In terms of consideration for working with teams, I try to just make sure we are as aligned as possible. By alignment I mean that I’m very upfront about how I work and my point of view. What you see on my website is what you get. Once we’re aligned on process and method and there’s implicit trust, we can work together.

KC: There’s sometimes criticism about how crypto website copy and design tend to use a lot of very technical jargon that isn’t accessible to most people. Curious if you have thoughts or reactions to that discourse?

AH: I tend to not participate in these types of discussions publicly, but I have had private conversations about this. I think my work was even mentioned in a thread about this, but I don’t take offense to it. I understand where the perspective comes from, especially since the industry can seem convoluted to outsiders. However, many of these products are designed for insiders, they’re not meant for mass-market—particularly infrastructure companies aiming to improve the world through partnerships with other companies that later are consumer-facing. They need to be able to talk to developers in a certain way that makes sense to them, and then those companies can more easily build for consumers, be it Coinbase or MoonPay. It’s an evolution, I guess.

While we can always strive to make things more approachable and do a better job of it, my main goal isn't necessarily about accessibility. Rather, I aim to help differentiate the company I work with from its peers. This may involve making things more approachable as a byproduct, but it's not my primary focus.

KC: Walk me through the process of how you work with teams as clients.

AH: One of the challenges of working with emerging technology companies is that oftentimes, they’re proposing something entirely new to the market. Only, maybe 1,000 people actually understand what they’re building. Even the clients sometimes have trouble trying to explain to me what they’re building in simple language. They’ll apologize and say something like, “Sorry, this is really complicated, we just need a new brand.” I totally understand that, and it’s my job to be honest when I don’t understand something and to do my best.

For example, with EigenLayer, restaking just sounded like some kind of buzzword to me at first, but when I dug deeper into it, it actually was pretty profound—the thesis of expanding resources and non-zero-sum games around data availability and economic security. Even those terms are their own separate mouthfuls.

Brand assets created for EigenLayer

I feel more aligned with a company when they’re able to have a longer discussion with me about what they’re building. In the past, I would turn away clients because I didn’t understand what they were building. Now, I take on more clients than I would in the past because the learning curve has gotten easier. As time goes on, I build a better foundation of knowledge that allows me to better understand future clients. Especially working with foundational infrastructure companies in the past, it helps me better understand other companies both vertically and horizontally.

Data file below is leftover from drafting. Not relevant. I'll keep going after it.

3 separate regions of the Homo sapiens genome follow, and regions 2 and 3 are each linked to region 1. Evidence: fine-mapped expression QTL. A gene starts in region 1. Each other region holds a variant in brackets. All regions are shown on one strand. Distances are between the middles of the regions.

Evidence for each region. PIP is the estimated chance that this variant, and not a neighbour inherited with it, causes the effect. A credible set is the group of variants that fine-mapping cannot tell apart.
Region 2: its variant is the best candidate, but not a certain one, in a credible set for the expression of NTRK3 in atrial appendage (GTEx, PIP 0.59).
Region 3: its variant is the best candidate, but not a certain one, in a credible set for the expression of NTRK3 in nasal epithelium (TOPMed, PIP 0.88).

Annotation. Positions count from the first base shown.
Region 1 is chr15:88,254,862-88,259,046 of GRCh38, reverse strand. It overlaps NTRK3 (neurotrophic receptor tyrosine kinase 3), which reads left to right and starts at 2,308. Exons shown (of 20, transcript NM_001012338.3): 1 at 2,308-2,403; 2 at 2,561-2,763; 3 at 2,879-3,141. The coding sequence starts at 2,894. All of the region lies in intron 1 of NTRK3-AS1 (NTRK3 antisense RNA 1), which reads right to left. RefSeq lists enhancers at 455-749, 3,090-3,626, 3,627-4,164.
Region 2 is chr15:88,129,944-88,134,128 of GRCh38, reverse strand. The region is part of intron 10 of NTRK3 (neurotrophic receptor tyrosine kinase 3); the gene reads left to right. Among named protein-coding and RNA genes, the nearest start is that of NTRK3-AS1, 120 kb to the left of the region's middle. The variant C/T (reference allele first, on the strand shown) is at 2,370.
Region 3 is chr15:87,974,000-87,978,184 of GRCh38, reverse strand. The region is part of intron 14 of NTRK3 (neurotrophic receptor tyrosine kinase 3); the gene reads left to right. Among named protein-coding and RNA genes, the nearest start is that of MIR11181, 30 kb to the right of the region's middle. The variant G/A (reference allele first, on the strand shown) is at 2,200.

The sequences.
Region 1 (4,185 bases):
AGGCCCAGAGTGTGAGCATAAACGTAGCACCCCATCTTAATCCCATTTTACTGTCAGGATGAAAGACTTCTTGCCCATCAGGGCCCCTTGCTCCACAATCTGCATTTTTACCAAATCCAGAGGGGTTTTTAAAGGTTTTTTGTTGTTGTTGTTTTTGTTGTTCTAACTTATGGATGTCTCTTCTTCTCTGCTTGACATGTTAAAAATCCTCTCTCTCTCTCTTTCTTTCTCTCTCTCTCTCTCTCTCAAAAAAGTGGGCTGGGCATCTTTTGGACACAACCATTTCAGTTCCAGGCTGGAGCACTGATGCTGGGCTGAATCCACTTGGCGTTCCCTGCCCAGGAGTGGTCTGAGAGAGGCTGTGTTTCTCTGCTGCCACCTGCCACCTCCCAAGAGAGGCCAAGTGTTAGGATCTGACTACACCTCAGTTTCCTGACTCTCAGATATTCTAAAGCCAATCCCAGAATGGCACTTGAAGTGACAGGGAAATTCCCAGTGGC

That all being said, I really don’t need to know that much about a company in order to work with them. With EigenLayer, I had to understand the baseline concept of restaking, they told me about their culture and how the team is very academia-driven. The branding reflects that, with my own twist on it, incorporating typefaces typically used in direct-to-consumer contexts.

KC: How do you think about the importance of a personal brand as a designer?

AH: I'm probably a bit of a purist in some way in that I want to be known for my work and for my work to speak for itself. That's the most important part. I try to do a lot of work so that I can show a lot of work and therefore get more work. Some people try to fill the gaps between work with more personal brand-oriented posting, but I just feel really weird when I try to act cool on the internet. I did a lot of that early in my career where I would respond to posts, and sometimes I would get hundreds of followers from that, so it definitely works.

The homepage of Adam’s personal website

But I think these days, I'm a little bit more focused on showing my work. Hopefully it’s good work that people resonate with. When I meet people that know of my work nowadays, it’s usually through my website. That’s also a part of personal brand, I think it’s important for designers to update their portfolios. You learn so much in a year, it’s like a year of studying or a year of school. I really enjoy having annual portfolios that reflect that growth, it’s meditative for me. So I think it’s a shame when people learn so much but don’t update their portfolio.

KC: What/who are your biggest design inspirations nowadays?

AH: There's a Japanese designer that I think passed away 4 or 5 years ago, Mitsuo Katsui. I found his work somewhere and he had such a deep body of work that I felt resonated with what I'm trying to do with my own work. I’m kind of speechless at how he was able to accomplish some of his work without the tools that exist today. Besides that, it’s no secret that I’m a massive fan of Karel Martens. I have books from both of them.

Work by Mitsuo Katsui (left) and Karel Martens (right)

KC: Do you have any general design principles that you live by?

AH: The first is always maintaining a healthy balance of art and design. By that I mean, in the corporate branding world, art is usually reference and design is what you actually do. I think those two things can be much closer than people tend to think. I try to merge those worlds as much as possible.

It also doesn’t have to be profound, it’s just graphic imagery—like the Baldessari dots, for example. Brands need to be instinctively visually captivating, people crave unexpected experiences, even if they don’t think that they do.

Thirdly, there should be a method to the madness. Whenever something feels chaotic, make sure there’s a reason to it, so that you can scale that reasoning.

Next is similar to the first one, but conflict brings cohesion. I don’t mean interpersonal conflict, I mean playing with tension between concepts and understanding them.

Then lastly is paying homage. Especially as we’re talking about emerging technologies that can be extremely referential, I think it’s important to understand the past and why people made the decisions that they did.